Unbridled in the News! – Horsepower helps affect change in Bowie and beyond
Spotlight for our Merkel Farm crew! Kudos to site manager, April Odendahl, OT/L, and therapy coordinator, Natalie Cerchio, for all they do to promote quality therapy and community outreach for our team, clients, and respective families! We love what we do and the people we work with. Can you tell?
Horsepower helps affect change in Bowie and beyond
(unabridged article from the Bowie Blade-News)
Man’s best friend, a dog? Maybe.
The staff at Unbridled Rehabilitation Services believes horses aren’t far behind.
“They are very emphatic, compassionate — and sassy,” said co-founder of Unbridled Rehabilitation, Alysa Simms.
Founded in 2015, Unbridled Rehabilitation Services uses horses to provide therapy to their clients who range from young children to senior citizens.
Unbridled Rehabilitation held a training event for local volunteers at Merkel Farm in Bowie, June 13.
Simms said Unbridled Rehabilitation Services co-founder Katie Roe was one of her students at Towson University. Six months after graduating, Simms said Roe approached her with a business proposition.
Three years later, URS is treating nearly 50 clients, Simms said.
Unbridled Rehabilitation utilizes hippotherapy and equine assisted therapy.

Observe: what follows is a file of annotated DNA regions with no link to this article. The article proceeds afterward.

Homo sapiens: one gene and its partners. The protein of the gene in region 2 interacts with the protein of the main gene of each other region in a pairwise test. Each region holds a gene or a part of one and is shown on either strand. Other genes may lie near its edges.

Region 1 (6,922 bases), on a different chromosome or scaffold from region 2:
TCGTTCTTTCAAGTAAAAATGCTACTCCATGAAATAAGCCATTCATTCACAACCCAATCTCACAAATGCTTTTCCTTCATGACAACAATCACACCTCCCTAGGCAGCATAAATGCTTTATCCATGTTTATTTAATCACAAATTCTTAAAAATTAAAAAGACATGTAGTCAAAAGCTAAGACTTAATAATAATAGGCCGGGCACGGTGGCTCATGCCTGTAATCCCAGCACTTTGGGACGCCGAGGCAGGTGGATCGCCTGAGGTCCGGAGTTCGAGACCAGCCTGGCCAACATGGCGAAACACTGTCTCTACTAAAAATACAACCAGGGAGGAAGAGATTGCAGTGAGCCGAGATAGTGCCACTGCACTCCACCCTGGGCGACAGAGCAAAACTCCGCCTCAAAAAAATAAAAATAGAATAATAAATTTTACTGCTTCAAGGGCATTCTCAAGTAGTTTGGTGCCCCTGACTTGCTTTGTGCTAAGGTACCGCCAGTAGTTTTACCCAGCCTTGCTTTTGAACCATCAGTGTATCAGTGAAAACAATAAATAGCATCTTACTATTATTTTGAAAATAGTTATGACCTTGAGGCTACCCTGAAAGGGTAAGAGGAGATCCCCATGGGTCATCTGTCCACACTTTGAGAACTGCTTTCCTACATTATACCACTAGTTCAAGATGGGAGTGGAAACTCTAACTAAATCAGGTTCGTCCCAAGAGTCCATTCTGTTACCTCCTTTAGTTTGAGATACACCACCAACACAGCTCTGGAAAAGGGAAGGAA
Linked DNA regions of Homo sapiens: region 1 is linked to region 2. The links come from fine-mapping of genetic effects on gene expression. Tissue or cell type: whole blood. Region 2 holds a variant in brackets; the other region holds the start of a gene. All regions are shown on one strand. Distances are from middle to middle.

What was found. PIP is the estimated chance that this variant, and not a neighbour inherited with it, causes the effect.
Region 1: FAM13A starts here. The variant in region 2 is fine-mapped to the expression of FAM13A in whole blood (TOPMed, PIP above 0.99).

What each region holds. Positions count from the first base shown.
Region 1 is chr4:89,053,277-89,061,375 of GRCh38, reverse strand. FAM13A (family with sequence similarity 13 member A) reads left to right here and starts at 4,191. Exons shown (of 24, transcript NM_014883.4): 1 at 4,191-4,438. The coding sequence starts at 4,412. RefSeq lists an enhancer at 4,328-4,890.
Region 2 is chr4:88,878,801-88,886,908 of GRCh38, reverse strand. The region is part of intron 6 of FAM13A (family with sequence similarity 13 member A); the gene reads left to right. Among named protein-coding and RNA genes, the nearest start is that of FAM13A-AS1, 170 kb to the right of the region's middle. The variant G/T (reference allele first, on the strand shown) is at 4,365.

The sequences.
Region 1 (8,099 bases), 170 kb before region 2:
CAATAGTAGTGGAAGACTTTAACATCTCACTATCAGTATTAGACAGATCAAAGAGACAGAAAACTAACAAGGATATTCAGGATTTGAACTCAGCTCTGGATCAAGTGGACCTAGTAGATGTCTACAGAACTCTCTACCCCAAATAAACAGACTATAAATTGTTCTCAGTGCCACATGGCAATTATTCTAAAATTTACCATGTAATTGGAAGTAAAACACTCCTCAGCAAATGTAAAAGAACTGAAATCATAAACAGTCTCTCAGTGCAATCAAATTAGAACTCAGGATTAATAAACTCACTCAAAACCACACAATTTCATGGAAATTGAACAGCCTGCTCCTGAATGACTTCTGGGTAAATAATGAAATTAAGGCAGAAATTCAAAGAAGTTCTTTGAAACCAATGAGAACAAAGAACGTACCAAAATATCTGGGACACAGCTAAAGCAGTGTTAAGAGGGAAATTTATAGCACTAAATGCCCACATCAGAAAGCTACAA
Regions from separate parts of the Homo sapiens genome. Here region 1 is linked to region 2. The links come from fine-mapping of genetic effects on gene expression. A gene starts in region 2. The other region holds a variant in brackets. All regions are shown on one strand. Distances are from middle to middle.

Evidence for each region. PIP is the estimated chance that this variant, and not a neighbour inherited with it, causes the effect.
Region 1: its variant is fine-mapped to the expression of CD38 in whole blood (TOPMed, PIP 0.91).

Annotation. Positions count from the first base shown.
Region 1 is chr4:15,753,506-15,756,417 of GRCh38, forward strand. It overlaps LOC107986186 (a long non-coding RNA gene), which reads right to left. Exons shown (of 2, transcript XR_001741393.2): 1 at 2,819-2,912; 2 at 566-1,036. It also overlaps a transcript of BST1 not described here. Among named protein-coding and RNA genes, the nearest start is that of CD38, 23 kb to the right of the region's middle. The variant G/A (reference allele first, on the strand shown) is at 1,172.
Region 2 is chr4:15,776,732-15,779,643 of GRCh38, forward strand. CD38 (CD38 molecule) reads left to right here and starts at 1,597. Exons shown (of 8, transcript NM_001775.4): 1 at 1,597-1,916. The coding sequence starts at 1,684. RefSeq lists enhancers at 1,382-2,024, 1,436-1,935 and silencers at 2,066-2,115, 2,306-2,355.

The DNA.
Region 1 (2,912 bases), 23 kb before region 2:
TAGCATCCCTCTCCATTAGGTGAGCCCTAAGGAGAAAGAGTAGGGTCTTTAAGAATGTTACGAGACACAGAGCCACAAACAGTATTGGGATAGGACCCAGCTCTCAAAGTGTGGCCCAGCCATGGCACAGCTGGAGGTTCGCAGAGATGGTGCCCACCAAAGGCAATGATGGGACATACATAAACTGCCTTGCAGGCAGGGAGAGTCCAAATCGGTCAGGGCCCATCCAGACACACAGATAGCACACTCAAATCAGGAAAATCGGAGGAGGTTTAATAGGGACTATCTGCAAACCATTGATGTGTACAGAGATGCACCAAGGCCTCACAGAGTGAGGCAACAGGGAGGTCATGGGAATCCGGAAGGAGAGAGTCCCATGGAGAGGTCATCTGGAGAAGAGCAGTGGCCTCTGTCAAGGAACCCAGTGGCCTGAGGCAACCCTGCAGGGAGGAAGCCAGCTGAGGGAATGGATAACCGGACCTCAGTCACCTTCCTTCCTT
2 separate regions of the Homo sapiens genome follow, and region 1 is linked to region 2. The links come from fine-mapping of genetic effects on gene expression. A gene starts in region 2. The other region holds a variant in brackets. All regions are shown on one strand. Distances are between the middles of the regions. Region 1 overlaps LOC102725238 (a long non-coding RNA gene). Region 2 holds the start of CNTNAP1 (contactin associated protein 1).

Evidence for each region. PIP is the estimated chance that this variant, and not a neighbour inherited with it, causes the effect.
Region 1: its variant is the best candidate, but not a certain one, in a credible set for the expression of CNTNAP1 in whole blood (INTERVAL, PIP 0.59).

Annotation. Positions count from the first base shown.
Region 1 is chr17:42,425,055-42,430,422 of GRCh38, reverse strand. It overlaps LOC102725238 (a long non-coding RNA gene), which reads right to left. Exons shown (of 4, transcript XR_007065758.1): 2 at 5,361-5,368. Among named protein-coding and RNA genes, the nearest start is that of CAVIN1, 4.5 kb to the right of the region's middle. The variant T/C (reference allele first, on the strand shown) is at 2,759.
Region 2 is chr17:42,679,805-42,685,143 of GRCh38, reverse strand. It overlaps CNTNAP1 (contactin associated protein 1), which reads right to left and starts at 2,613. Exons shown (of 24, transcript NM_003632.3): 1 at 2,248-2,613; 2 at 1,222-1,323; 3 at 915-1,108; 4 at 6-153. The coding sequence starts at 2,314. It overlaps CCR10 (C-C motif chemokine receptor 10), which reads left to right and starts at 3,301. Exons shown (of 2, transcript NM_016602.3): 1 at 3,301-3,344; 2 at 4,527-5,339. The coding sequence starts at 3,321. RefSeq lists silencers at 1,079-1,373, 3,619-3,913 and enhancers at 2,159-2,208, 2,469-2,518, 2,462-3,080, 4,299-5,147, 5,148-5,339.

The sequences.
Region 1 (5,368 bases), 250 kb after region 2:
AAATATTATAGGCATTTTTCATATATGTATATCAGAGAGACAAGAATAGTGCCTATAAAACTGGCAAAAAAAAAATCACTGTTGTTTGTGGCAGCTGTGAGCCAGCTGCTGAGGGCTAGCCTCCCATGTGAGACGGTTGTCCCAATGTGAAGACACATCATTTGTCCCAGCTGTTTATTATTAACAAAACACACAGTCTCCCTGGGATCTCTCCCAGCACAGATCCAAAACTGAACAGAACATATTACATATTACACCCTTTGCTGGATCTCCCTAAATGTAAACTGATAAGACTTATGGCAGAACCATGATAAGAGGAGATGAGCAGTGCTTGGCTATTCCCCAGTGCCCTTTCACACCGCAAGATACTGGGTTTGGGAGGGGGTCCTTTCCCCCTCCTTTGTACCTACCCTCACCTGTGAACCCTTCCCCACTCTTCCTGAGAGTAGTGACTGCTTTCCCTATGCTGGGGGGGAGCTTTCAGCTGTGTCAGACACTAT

“Hippotherapy really targets the movement of the horse,” Simms said. “There’s also equine-assisted therapy, which allows you to look at it from the mental health component.”
As URS was setting up signs and hanging an American flag across the barn doors, a loud wave of rumbles came from out of the tree line.
Jose Real led the 40-1 chapter of the Combat Military Association (CVMA) down a dirt path running parallel with the horizon. Dust and pebbles kicked up into the air as they neared, the hum from their engines vibrating through the ground.
The CVMA provides support and resources to combat veterans and other members of the military.
Real, one of the many members of the 40-1 chapter of the CVMA, said their association helps former combat veterans find forms of therapy that are alternative to medicine.
“Places like this helped me get reintegrated into normality,” said Real.
Real said the 40-1 chapter focuses on suicide prevention in the veteran community.
The CVMA hosts an annual Ride To Zero event every September, in conjunction with the University of Utah’s National Center for Veteran Studies. The CVMA will host its second Ride To Zero event, Sept. 22. All proceeds from the event will go to the National Center for Veteran Studies.
Given the amount of attention each client needs while interacting with the horses, Simms said Unbridled Rehabilitation often leans on volunteers and student interns for extra hands.
For younger clients who may deal with a learning disability, equine-assisted therapy provides a less-stressful way of developing life skills.
“Horses can be mirrors,” Simms said.
Roe said horses provide children with legitimate relationship experience because they respond to humans on an emotional level.